“Where’s papa?” Marjory tremulously inquired of the footman in the hallway.
“He’s waitin’ for you in the library, miss—I should say Mrs. Barnes,” replied the man, a trace of excitement in his face.
“Mrs. Barnes!” exclaimed four voices at once.
“Who told you, William?” cried Marjory, leaning upon Jack for support.
“A Mr. Anderson Crow was here not half an hour ago, ma’am, to assure Mr. Brewster as to how his new son-in-law was in nowise connected with the murder up the way. He said as how he had personally investigated the case, miss—ma’am, and Mr. Brewster could rely on his word for it, Mr. Jack was not the man. He told him as how you was married at the boathouse.”
“Yes—and then?” cried Marjory eagerly.
“Mr. Brewster said that Mr. Jack wasn’t born to be hanged, and for me to have an extry plate laid at the table for him to-night,” concluded William with an expressive grin.
The Babe on the Doorstep
It was midnight in Tinkletown, many months after the events mentioned in the foregoing chapters, and a blizzard was raging. The February wind rasped through the bare trees, shrieked around the corners of lightless houses and whipped its way through the scurrying snow with all the rage of a lion. The snow, on account of the bitter cold in the air, did not fly in big flakes, but whizzed like tiny bullets, cutting the flesh of men and beasts like the sting of wasps. It was a good night to be indoors over a roaring fire or in bed between extra blankets. No one, unless commanded by emergency, had the temerity to be abroad that night.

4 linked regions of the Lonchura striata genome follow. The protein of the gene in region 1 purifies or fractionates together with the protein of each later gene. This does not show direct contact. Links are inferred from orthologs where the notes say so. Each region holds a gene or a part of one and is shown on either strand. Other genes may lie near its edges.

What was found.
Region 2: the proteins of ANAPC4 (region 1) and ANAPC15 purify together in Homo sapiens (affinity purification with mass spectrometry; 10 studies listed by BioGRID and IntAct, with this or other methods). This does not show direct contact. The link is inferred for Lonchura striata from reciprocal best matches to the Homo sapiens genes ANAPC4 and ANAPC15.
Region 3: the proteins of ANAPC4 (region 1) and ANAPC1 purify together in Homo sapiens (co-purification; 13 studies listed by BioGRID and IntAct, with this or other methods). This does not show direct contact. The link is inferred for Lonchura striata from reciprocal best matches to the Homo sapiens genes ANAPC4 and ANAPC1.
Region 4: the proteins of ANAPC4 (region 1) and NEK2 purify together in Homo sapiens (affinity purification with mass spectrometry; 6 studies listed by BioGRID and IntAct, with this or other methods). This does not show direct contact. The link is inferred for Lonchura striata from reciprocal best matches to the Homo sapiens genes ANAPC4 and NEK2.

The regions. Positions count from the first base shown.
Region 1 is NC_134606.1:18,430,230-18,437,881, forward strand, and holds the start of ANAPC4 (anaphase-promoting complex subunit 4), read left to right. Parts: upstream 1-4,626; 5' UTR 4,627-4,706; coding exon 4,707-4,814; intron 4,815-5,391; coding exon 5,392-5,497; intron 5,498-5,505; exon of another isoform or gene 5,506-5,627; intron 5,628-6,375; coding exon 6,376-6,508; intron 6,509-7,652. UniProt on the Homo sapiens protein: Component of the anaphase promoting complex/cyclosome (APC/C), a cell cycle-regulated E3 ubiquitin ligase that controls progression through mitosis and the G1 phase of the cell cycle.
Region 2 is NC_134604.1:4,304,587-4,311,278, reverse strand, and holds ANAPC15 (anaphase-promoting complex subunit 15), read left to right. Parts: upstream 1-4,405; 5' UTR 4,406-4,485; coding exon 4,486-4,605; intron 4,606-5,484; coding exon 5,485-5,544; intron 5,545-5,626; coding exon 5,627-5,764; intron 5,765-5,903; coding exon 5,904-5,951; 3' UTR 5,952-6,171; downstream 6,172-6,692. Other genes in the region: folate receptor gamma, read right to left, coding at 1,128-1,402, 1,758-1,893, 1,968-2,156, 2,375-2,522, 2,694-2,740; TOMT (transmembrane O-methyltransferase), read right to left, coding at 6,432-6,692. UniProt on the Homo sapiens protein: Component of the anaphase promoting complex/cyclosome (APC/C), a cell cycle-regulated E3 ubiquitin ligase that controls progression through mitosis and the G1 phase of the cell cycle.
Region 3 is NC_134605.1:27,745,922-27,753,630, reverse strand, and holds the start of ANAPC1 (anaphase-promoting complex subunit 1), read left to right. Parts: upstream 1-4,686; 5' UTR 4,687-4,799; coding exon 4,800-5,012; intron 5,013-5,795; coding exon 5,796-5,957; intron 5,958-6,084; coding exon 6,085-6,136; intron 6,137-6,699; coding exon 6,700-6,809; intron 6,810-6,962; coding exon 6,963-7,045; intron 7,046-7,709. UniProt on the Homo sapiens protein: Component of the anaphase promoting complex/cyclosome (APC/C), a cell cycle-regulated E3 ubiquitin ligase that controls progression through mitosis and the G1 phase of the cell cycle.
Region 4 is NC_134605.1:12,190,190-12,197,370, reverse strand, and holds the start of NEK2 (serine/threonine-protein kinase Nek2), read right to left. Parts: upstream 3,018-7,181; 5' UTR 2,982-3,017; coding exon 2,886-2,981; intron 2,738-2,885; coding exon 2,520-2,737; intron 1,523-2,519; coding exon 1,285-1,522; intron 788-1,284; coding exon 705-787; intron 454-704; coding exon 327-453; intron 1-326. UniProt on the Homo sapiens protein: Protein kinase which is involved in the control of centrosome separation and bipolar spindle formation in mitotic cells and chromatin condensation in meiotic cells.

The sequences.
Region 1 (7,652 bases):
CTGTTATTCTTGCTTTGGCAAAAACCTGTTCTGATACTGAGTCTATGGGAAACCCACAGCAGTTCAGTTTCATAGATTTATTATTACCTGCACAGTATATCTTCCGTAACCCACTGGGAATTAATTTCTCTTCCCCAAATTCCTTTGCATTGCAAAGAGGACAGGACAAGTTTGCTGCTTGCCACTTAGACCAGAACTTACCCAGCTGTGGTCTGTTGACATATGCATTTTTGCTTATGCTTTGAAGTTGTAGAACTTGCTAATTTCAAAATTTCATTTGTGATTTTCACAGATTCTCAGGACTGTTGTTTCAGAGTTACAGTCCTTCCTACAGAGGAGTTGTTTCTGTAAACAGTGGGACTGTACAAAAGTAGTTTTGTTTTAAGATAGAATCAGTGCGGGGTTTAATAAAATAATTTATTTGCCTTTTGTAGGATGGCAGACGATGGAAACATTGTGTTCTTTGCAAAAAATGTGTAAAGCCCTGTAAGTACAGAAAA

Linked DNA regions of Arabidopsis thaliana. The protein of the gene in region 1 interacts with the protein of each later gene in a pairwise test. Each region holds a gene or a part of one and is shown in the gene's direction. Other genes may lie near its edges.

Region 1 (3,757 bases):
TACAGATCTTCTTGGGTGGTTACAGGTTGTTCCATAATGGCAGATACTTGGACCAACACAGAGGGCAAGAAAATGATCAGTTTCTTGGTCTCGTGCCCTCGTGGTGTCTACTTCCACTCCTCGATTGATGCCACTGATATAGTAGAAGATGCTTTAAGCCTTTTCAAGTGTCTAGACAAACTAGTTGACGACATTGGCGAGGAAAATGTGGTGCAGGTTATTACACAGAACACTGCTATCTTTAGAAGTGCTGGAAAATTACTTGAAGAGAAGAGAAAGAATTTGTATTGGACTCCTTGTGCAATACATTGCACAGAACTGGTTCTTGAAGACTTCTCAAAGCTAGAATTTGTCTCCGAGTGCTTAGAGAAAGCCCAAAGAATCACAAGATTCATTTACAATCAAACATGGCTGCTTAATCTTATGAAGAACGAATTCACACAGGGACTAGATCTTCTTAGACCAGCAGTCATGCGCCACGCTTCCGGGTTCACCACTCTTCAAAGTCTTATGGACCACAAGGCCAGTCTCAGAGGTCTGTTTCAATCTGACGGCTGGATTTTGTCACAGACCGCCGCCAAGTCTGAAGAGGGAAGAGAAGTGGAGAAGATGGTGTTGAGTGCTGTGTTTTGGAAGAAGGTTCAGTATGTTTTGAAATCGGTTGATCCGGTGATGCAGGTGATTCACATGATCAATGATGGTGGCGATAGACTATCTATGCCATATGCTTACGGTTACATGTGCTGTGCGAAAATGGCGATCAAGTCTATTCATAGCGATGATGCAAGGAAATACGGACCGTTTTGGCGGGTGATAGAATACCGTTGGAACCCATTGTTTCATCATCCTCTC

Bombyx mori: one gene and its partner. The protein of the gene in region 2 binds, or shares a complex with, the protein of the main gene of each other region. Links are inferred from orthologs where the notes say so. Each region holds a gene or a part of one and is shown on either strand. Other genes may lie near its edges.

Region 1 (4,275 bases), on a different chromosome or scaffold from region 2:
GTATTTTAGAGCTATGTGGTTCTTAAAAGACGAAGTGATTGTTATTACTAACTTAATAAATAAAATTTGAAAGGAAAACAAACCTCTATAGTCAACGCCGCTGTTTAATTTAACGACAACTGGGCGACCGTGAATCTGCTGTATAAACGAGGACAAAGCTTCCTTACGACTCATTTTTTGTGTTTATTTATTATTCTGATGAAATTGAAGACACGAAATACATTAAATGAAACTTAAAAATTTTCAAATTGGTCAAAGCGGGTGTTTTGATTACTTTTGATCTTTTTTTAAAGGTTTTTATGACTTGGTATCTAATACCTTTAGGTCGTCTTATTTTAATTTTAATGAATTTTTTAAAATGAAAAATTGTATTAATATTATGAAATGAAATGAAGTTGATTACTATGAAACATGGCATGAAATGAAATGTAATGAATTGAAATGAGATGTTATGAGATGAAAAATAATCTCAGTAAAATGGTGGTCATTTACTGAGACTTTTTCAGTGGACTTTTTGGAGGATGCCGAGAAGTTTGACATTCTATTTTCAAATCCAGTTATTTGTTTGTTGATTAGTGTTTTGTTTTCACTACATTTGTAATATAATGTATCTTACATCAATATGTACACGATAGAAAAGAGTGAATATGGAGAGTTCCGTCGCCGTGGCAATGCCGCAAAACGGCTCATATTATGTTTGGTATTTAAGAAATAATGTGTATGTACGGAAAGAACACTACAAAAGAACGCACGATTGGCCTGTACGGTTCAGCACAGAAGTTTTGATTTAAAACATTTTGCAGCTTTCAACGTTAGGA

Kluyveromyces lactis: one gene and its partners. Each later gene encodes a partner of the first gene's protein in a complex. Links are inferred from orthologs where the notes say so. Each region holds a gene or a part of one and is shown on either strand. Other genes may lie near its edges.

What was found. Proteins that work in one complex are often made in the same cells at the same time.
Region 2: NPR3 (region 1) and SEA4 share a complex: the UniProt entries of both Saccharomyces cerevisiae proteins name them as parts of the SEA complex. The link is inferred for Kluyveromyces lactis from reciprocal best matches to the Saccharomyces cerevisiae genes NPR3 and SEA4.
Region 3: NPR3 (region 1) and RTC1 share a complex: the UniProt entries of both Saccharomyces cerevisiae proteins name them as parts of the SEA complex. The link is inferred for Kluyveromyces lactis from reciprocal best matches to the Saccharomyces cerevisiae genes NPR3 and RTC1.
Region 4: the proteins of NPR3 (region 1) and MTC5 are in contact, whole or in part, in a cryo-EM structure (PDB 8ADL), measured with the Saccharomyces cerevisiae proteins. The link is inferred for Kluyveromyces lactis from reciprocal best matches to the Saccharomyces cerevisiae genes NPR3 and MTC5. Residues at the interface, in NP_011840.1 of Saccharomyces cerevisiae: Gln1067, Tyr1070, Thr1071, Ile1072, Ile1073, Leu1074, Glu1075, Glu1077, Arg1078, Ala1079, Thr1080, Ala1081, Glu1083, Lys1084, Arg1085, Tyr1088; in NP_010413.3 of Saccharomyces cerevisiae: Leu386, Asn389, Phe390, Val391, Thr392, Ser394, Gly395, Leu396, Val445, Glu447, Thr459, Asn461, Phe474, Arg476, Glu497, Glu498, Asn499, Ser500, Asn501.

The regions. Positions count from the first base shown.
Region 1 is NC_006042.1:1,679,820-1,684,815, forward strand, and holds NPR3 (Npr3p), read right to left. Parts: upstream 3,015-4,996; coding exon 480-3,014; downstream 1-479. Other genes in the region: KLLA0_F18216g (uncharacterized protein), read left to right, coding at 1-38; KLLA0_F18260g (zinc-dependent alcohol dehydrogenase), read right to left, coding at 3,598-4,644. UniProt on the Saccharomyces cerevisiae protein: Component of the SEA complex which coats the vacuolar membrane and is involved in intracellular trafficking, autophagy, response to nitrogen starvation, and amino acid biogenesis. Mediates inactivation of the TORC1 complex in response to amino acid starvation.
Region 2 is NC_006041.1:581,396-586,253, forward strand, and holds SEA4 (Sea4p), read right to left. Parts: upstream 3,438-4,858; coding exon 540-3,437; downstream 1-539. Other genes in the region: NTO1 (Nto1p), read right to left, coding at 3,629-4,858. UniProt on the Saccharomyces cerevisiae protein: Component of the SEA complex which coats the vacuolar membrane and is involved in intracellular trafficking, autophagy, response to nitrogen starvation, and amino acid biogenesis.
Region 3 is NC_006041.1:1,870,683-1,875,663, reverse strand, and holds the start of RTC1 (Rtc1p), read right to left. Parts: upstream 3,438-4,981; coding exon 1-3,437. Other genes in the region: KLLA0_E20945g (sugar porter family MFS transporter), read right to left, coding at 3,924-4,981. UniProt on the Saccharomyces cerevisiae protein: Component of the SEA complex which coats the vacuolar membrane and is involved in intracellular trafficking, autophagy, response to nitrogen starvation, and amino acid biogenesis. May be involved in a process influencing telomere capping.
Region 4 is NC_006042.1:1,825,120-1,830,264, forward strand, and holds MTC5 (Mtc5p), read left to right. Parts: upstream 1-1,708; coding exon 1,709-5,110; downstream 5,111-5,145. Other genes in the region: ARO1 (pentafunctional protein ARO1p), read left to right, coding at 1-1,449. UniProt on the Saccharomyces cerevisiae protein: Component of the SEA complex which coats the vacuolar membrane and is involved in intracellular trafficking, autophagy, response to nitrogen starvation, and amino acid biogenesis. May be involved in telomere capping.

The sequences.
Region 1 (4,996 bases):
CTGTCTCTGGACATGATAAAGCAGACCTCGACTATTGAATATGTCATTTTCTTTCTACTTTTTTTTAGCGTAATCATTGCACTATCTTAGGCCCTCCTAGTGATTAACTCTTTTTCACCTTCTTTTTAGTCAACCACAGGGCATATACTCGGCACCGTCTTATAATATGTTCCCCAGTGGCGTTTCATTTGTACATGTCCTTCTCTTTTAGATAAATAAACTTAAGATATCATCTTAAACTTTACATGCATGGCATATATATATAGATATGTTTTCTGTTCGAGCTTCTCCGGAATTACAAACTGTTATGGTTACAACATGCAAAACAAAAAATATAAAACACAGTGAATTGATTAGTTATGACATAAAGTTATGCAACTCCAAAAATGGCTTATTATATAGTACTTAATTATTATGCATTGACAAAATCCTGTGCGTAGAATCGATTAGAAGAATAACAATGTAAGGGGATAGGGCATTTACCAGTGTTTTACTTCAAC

The Crow family snoozed comfortably in spite of the calliope shrieks of the wind. The home of the town marshal was blanketed in peace and the wind had no terrors for its occupants. They slept the sleep of the toasted. The windows may have rattled a bit, perhaps, and the shutters may have banged a trifle too remorselessly, but the Crows were not to be disturbed.
The big, old-fashioned clock in the hall downstairs was striking twelve when Anderson Crow awoke with a start. He was amazed, for to awake in the middle of the night was an unheard-of proceeding for him. He caught the clang of the last five strokes from the clock, however, and was comforting himself with the belief that it was five o’clock, after all, when his wife stirred nervously.
“Are you awake, Anderson?” she asked softly.
“Yes, Eva, and it’s about time to get up. It jest struck five. Doggone, it’s been blowin’ cats and dogs outside, ain’t it?” he yawned.
“Five? It’s twelve-now, don’t tell me you counted the strokes, because I did myself. Ain’t it queer we should both git awake at this unearthly hour?”
“Well,” murmured he sleepily now that it was not five o’clock, “it’s a mighty good hour to go back to sleep ag’in, I reckon.”